(Corrects to say pre-money value of $1.5 billion, not $1.6
billion, in paragraph 5. The story was previously corrected to
change attribution in paragraph 4)
Jan 18 (Reuters) - Special purpose acquisition company
Pioneer Merger Corp and investing app Acorns Grow have
mutually terminated their $2.2 billion merger agreement,
according to a regulatory filing on Tuesday.
The deal, announced in May last year, was originally
expected to close in the second half of 2021 and the Irvine,
California-based company was to be listed on the Nasdaq.
Acorns will pay Pioneer $17.5 million in termination fees in
monthly payments until December 15, as per the agreement.
"Given market conditions, we will be pivoting to a private
capital raise at a higher pre-money valuation," Chief Executive
Officer Noah Kerner told Reuters.
Kerner did not disclose what valuation Acorns was targeting.
A source familiar with the matter said the scrapped merger was
valued at $1.5 billion pre-money.
The source added the company was also considering a public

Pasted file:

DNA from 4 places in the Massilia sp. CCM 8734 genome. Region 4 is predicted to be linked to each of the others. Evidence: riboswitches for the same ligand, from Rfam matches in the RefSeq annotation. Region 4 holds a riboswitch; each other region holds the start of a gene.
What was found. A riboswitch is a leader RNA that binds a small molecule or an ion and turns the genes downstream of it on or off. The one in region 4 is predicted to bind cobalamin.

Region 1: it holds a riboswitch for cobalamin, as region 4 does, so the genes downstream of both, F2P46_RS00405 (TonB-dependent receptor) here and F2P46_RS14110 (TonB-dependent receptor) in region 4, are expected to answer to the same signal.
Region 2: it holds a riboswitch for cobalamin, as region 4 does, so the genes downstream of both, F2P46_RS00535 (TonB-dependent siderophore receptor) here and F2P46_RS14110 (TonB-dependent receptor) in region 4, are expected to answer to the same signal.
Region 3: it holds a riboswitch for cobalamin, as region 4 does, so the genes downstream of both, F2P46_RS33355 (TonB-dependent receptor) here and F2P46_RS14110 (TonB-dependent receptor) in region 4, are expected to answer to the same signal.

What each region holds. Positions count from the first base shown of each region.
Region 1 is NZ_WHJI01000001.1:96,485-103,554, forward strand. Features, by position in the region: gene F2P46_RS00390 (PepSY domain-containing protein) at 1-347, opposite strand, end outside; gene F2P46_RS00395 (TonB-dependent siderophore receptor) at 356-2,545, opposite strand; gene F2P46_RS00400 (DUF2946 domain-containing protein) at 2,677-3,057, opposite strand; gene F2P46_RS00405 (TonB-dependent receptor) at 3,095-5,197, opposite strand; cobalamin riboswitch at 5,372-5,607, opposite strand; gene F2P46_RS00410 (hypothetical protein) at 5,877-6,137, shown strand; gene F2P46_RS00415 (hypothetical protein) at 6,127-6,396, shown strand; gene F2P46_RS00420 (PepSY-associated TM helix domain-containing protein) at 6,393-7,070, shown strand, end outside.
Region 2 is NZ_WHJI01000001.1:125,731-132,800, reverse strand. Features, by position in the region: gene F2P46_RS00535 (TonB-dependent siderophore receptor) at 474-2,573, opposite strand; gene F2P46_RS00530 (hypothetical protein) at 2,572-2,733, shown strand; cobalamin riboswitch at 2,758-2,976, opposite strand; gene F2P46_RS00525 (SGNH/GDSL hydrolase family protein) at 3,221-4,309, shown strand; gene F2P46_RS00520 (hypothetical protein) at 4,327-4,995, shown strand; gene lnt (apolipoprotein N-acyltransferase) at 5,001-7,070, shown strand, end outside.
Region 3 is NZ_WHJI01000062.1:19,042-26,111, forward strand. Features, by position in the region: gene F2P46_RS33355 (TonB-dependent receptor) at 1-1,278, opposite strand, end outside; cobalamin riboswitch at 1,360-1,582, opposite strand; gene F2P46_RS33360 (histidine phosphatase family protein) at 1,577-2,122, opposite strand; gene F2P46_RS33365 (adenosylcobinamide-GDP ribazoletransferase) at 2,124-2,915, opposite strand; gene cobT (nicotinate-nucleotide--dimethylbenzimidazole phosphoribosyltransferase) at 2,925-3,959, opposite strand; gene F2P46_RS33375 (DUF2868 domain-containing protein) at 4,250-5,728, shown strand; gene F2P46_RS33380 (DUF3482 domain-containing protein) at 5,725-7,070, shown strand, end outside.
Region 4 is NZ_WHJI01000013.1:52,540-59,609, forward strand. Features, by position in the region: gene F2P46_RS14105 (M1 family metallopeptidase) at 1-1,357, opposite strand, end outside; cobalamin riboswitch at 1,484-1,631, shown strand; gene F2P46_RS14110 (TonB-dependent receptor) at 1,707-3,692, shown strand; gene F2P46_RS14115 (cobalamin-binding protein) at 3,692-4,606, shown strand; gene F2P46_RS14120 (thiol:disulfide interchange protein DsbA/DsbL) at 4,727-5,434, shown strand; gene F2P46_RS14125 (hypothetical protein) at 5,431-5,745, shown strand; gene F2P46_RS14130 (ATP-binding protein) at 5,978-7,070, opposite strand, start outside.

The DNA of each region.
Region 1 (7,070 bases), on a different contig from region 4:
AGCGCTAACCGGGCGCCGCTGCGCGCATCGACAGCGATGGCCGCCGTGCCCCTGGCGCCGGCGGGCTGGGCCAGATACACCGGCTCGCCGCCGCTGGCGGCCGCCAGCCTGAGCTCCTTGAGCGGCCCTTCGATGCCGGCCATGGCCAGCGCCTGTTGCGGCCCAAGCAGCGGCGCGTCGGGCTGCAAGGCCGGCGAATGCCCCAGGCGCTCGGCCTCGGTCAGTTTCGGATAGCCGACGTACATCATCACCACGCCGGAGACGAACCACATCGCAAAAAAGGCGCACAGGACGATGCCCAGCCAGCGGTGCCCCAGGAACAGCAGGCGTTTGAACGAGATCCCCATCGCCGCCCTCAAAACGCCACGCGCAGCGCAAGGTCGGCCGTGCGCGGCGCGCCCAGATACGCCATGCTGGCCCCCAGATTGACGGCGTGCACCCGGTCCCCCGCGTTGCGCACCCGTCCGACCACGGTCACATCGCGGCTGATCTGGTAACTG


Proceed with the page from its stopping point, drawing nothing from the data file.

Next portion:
listing through a traditional initial public offering (IPO) at a
later date, but did not provide any specific timing.
Blank-check firms, or SPACs, are publicly-traded investment
vehicles that merge with a private company to take them public,
thereby sidestepping the hassles associated with a traditional
The trend of listing using SPACs has fizzled out recently
with the shares of several companies such as Grab Holdings
and BuzzFeed, which merged with SPACs,
tumbling after going public.
A regulatory squeeze in the broader blank-check market has
also led to some deals getting torpedoed, such as sports card
firm Topps and cannabis producer Parallel.
Backed by the likes of PayPal Holdings Inc,
BlackRock and Comcast Corp, Acorns allows
users to invest in stocks and bonds and uses a subscription
(Reporting by Niket Nishant, Sohini Podder and Manya Saini in
Bengaluru and David French in New York; Editing by Krishna